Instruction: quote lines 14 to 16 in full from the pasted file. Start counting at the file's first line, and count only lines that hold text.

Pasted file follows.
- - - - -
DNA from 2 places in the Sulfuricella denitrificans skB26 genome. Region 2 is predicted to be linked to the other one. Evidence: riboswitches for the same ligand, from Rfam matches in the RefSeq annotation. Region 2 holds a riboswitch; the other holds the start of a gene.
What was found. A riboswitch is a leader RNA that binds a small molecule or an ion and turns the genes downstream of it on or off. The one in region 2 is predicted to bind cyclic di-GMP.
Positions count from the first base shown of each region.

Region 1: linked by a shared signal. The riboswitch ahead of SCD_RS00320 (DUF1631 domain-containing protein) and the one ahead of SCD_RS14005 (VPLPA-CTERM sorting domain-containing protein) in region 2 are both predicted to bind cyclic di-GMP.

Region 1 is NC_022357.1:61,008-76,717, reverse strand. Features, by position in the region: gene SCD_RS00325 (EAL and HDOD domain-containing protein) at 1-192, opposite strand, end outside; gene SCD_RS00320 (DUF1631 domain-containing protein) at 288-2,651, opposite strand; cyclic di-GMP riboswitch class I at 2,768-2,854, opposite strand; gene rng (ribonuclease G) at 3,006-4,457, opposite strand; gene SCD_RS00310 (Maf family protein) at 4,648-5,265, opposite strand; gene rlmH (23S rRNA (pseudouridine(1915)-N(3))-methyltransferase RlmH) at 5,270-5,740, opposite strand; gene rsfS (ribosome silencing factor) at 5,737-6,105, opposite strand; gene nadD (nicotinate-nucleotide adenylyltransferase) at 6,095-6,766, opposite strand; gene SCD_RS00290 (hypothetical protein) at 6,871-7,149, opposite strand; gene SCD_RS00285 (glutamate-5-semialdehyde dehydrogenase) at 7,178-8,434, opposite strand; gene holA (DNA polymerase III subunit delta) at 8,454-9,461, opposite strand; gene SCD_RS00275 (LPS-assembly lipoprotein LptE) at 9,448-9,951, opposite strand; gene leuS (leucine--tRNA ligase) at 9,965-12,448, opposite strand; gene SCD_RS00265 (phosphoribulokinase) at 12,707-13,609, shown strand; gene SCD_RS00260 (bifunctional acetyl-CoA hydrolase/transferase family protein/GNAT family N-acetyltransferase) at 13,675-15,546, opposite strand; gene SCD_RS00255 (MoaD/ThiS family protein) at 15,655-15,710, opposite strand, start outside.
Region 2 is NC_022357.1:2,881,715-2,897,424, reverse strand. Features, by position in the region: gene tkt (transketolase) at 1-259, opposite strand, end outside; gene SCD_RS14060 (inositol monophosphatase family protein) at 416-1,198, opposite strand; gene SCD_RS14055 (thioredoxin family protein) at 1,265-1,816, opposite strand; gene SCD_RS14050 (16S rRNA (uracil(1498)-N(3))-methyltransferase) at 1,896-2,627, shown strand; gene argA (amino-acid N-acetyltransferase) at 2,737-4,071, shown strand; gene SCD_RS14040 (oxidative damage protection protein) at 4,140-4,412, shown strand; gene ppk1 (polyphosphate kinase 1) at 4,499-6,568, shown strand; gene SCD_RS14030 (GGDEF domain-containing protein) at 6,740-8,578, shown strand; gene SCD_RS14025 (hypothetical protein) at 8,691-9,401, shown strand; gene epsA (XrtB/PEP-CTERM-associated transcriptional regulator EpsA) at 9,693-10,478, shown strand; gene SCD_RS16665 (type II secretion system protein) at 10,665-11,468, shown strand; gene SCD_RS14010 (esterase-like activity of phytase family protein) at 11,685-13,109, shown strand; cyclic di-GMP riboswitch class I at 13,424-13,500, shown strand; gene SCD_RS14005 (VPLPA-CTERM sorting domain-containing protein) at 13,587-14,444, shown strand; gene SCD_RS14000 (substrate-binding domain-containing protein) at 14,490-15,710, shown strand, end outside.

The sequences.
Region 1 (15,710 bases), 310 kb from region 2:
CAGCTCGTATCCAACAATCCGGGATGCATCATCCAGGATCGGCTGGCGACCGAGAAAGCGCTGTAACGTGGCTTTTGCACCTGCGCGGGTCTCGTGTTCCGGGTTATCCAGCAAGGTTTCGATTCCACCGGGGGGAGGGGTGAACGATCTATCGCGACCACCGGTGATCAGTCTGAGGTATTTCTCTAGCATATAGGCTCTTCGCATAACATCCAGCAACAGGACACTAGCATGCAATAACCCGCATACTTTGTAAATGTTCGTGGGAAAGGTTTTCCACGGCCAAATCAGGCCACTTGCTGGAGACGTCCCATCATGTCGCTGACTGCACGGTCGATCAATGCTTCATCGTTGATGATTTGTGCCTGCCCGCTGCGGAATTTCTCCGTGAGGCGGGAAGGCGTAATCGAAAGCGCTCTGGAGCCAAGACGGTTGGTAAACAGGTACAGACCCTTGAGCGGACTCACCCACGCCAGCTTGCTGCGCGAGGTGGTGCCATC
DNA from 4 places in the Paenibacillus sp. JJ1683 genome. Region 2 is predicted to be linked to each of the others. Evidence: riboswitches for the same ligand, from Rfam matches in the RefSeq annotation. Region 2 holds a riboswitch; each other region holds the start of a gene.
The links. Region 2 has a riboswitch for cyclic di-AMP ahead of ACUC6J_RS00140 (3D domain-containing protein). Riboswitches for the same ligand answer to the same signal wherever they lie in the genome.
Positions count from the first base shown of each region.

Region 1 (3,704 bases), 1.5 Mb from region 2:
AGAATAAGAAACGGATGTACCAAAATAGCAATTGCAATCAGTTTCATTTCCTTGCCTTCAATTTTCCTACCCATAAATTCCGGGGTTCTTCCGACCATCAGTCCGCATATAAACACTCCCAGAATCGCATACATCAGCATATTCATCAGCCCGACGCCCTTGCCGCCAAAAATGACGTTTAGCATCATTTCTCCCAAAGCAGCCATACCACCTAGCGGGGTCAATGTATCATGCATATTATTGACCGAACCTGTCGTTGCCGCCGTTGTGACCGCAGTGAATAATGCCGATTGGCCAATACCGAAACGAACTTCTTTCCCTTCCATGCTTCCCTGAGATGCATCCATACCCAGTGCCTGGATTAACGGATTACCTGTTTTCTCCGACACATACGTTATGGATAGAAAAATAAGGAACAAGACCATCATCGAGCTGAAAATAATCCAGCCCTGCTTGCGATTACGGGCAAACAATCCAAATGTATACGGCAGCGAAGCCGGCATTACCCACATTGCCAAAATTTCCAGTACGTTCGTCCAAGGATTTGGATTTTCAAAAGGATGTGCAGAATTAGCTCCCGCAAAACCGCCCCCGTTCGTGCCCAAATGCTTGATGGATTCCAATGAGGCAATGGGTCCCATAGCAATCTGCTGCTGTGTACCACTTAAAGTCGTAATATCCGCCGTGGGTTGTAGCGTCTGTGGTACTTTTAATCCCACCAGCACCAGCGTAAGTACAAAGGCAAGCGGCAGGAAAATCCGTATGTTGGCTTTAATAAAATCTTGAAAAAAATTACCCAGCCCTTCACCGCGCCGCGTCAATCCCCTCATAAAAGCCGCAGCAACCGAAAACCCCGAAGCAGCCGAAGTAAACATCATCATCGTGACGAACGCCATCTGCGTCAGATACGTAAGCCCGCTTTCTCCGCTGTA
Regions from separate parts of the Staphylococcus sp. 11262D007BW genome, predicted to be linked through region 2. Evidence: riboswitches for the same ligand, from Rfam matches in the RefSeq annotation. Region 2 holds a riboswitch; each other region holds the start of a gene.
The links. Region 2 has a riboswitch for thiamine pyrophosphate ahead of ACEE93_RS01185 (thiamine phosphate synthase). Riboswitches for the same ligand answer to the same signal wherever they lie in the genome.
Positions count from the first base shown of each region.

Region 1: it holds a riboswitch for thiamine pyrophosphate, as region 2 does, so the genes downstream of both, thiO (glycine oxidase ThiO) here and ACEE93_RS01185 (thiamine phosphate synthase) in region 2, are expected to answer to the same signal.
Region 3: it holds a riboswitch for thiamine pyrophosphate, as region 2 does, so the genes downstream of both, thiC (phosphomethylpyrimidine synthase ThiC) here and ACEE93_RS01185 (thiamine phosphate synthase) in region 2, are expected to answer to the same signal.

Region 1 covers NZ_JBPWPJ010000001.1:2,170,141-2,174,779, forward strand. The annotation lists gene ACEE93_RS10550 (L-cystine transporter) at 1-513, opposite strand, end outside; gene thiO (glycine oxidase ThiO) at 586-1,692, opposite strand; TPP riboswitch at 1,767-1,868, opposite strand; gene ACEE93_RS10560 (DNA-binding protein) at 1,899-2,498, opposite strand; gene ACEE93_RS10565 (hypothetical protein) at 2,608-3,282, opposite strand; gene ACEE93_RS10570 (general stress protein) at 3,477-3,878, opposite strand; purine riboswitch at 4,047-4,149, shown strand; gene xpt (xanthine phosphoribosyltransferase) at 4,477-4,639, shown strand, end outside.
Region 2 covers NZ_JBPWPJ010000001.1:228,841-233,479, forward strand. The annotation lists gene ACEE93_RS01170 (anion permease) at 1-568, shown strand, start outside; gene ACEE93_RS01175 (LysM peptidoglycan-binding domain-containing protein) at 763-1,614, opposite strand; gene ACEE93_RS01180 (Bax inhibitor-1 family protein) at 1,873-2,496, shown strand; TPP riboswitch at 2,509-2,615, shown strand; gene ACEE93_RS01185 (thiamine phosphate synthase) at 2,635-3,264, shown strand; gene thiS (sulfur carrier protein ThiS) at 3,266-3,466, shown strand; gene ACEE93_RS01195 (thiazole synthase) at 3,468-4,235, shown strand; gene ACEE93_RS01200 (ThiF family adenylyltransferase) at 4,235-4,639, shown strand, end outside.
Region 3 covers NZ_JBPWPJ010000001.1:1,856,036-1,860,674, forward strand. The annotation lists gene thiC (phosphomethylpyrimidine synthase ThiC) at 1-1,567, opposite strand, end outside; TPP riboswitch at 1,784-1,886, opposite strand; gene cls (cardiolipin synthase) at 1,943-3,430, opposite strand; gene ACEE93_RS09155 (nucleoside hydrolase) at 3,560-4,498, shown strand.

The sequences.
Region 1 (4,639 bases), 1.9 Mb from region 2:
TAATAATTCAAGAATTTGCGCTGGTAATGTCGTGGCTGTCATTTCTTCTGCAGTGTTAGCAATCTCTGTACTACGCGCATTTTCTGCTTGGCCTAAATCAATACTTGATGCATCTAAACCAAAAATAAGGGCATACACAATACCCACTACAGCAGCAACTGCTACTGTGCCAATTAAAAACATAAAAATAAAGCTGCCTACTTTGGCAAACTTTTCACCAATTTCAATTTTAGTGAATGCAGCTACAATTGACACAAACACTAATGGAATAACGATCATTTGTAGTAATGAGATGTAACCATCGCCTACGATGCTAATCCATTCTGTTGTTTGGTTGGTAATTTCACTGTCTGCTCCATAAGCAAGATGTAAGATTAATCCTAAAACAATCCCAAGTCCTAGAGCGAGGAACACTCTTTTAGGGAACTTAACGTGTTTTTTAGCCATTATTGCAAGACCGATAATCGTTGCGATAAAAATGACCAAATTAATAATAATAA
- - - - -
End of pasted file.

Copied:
AGAATAAGAAACGGATGTACCAAAATAGCAATTGCAATCAGTTTCATTTCCTTGCCTTCAATTTTCCTACCCATAAATTCCGGGGTTCTTCCGACCATCAGTCCGCATATAAACACTCCCAGAATCGCATACATCAGCATATTCATCAGCCCGACGCCCTTGCCGCCAAAAATGACGTTTAGCATCATTTCTCCCAAAGCAGCCATACCACCTAGCGGGGTCAATGTATCATGCATATTATTGACCGAACCTGTCGTTGCCGCCGTTGTGACCGCAGTGAATAATGCCGATTGGCCAATACCGAAACGAACTTCTTTCCCTTCCATGCTTCCCTGAGATGCATCCATACCCAGTGCCTGGATTAACGGATTACCTGTTTTCTCCGACACATACGTTATGGATAGAAAAATAAGGAACAAGACCATCATCGAGCTGAAAATAATCCAGCCCTGCTTGCGATTACGGGCAAACAATCCAAATGTATACGGCAGCGAAGCCGGCATTACCCACATTGCCAAAATTTCCAGTACGTTCGTCCAAGGATTTGGATTTTCAAAAGGATGTGCAGAATTAGCTCCCGCAAAACCGCCCCCGTTCGTGCCCAAATGCTTGATGGATTCCAATGAGGCAATGGGTCCCATAGCAATCTGCTGCTGTGTACCACTTAAAGTCGTAATATCCGCCGTGGGTTGTAGCGTCTGTGGTACTTTTAATCCCACCAGCACCAGCGTAAGTACAAAGGCAAGCGGCAGGAAAATCCGTATGTTGGCTTTAATAAAATCTTGAAAAAAATTACCCAGCCCTTCACCGCGCCGCGTCAATCCCCTCATAAAAGCCGCAGCAACCGAAAACCCCGAAGCAGCCGAAGTAAACATCATCATCGTGACGAACGCCATCTGCGTCAGATACGTAAGCCCGCTTTCTCCGCTGTA
Regions from separate parts of the Staphylococcus sp. 11262D007BW genome, predicted to be linked through region 2. Evidence: riboswitches for the same ligand, from Rfam matches in the RefSeq annotation. Region 2 holds a riboswitch; each other region holds the start of a gene.
The links. Region 2 has a riboswitch for thiamine pyrophosphate ahead of ACEE93_RS01185 (thiamine phosphate synthase). Riboswitches for the same ligand answer to the same signal wherever they lie in the genome.